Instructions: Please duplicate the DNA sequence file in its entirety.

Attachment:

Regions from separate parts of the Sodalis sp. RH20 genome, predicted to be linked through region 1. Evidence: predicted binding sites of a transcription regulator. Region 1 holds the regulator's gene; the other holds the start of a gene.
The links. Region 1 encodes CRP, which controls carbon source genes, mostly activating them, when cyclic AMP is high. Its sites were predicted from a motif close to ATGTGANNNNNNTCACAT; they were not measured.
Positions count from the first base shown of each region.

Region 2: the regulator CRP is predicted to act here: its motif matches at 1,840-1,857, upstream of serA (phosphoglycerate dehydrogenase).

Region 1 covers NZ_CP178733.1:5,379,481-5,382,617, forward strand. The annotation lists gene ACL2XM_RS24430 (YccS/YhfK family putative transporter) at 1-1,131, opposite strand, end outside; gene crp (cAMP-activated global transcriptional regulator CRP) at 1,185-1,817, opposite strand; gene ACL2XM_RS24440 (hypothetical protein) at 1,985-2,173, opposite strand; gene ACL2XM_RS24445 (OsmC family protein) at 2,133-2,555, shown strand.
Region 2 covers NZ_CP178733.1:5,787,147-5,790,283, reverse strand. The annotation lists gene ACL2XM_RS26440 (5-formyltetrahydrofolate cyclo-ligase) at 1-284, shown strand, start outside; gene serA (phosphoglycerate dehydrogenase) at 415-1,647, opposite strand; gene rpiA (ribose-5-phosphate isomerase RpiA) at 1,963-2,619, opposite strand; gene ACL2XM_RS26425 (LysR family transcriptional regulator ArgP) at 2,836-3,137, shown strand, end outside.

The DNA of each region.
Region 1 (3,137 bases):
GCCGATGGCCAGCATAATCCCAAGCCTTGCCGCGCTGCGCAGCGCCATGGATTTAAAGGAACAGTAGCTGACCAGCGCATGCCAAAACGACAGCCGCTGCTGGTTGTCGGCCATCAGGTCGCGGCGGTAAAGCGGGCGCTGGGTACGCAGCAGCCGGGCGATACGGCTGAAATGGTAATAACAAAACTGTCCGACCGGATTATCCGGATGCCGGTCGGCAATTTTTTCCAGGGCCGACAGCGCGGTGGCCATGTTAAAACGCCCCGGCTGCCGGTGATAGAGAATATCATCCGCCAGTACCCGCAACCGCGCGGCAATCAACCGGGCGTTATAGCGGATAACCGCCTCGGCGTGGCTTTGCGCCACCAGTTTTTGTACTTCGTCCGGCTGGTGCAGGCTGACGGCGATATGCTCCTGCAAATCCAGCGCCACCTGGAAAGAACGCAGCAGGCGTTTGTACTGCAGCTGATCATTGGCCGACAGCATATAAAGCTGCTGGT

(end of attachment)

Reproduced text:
Regions from separate parts of the Sodalis sp. RH20 genome, predicted to be linked through region 1. Evidence: predicted binding sites of a transcription regulator. Region 1 holds the regulator's gene; the other holds the start of a gene.
The links. Region 1 encodes CRP, which controls carbon source genes, mostly activating them, when cyclic AMP is high. Its sites were predicted from a motif close to ATGTGANNNNNNTCACAT; they were not measured.
Positions count from the first base shown of each region.

Region 2: the regulator CRP is predicted to act here: its motif matches at 1,840-1,857, upstream of serA (phosphoglycerate dehydrogenase).

Region 1 covers NZ_CP178733.1:5,379,481-5,382,617, forward strand. The annotation lists gene ACL2XM_RS24430 (YccS/YhfK family putative transporter) at 1-1,131, opposite strand, end outside; gene crp (cAMP-activated global transcriptional regulator CRP) at 1,185-1,817, opposite strand; gene ACL2XM_RS24440 (hypothetical protein) at 1,985-2,173, opposite strand; gene ACL2XM_RS24445 (OsmC family protein) at 2,133-2,555, shown strand.
Region 2 covers NZ_CP178733.1:5,787,147-5,790,283, reverse strand. The annotation lists gene ACL2XM_RS26440 (5-formyltetrahydrofolate cyclo-ligase) at 1-284, shown strand, start outside; gene serA (phosphoglycerate dehydrogenase) at 415-1,647, opposite strand; gene rpiA (ribose-5-phosphate isomerase RpiA) at 1,963-2,619, opposite strand; gene ACL2XM_RS26425 (LysR family transcriptional regulator ArgP) at 2,836-3,137, shown strand, end outside.

The DNA of each region.
Region 1 (3,137 bases):
GCCGATGGCCAGCATAATCCCAAGCCTTGCCGCGCTGCGCAGCGCCATGGATTTAAAGGAACAGTAGCTGACCAGCGCATGCCAAAACGACAGCCGCTGCTGGTTGTCGGCCATCAGGTCGCGGCGGTAAAGCGGGCGCTGGGTACGCAGCAGCCGGGCGATACGGCTGAAATGGTAATAACAAAACTGTCCGACCGGATTATCCGGATGCCGGTCGGCAATTTTTTCCAGGGCCGACAGCGCGGTGGCCATGTTAAAACGCCCCGGCTGCCGGTGATAGAGAATATCATCCGCCAGTACCCGCAACCGCGCGGCAATCAACCGGGCGTTATAGCGGATAACCGCCTCGGCGTGGCTTTGCGCCACCAGTTTTTGTACTTCGTCCGGCTGGTGCAGGCTGACGGCGATATGCTCCTGCAAATCCAGCGCCACCTGGAAAGAACGCAGCAGGCGTTTGTACTGCAGCTGATCATTGGCCGACAGCATATAAAGCTGCTGGT